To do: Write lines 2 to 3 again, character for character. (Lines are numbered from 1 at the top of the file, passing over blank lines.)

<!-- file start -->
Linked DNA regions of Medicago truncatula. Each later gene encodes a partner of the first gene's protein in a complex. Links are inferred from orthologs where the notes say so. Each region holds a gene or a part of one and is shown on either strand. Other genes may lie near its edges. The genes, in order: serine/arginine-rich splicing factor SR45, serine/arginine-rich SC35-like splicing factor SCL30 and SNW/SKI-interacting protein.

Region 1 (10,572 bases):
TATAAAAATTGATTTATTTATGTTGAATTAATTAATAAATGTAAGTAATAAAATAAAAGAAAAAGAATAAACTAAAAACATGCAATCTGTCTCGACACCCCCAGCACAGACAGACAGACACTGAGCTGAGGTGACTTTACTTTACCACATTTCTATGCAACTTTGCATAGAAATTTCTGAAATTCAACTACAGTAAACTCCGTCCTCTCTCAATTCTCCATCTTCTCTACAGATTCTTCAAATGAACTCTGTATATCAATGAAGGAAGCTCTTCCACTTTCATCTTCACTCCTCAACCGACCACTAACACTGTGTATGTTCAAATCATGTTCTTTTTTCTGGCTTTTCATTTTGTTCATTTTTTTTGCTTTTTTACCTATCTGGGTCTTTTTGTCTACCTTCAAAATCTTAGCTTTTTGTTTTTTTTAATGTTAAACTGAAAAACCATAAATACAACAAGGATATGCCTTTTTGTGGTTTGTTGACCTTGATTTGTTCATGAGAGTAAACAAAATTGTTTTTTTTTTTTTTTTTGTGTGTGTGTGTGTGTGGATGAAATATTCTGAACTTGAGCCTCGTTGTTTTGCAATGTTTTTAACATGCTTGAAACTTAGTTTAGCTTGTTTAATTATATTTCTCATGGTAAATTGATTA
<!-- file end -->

Region 1 (10,572 bases):
TATAAAAATTGATTTATTTATGTTGAATTAATTAATAAATGTAAGTAATAAAATAAAAGAAAAAGAATAAACTAAAAACATGCAATCTGTCTCGACACCCCCAGCACAGACAGACAGACACTGAGCTGAGGTGACTTTACTTTACCACATTTCTATGCAACTTTGCATAGAAATTTCTGAAATTCAACTACAGTAAACTCCGTCCTCTCTCAATTCTCCATCTTCTCTACAGATTCTTCAAATGAACTCTGTATATCAATGAAGGAAGCTCTTCCACTTTCATCTTCACTCCTCAACCGACCACTAACACTGTGTATGTTCAAATCATGTTCTTTTTTCTGGCTTTTCATTTTGTTCATTTTTTTTGCTTTTTTACCTATCTGGGTCTTTTTGTCTACCTTCAAAATCTTAGCTTTTTGTTTTTTTTAATGTTAAACTGAAAAACCATAAATACAACAAGGATATGCCTTTTTGTGGTTTGTTGACCTTGATTTGTTCATGAGAGTAAACAAAATTGTTTTTTTTTTTTTTTTTGTGTGTGTGTGTGTGTGGATGAAATATTCTGAACTTGAGCCTCGTTGTTTTGCAATGTTTTTAACATGCTTGAAACTTAGTTTAGCTTGTTTAATTATATTTCTCATGGTAAATTGATTA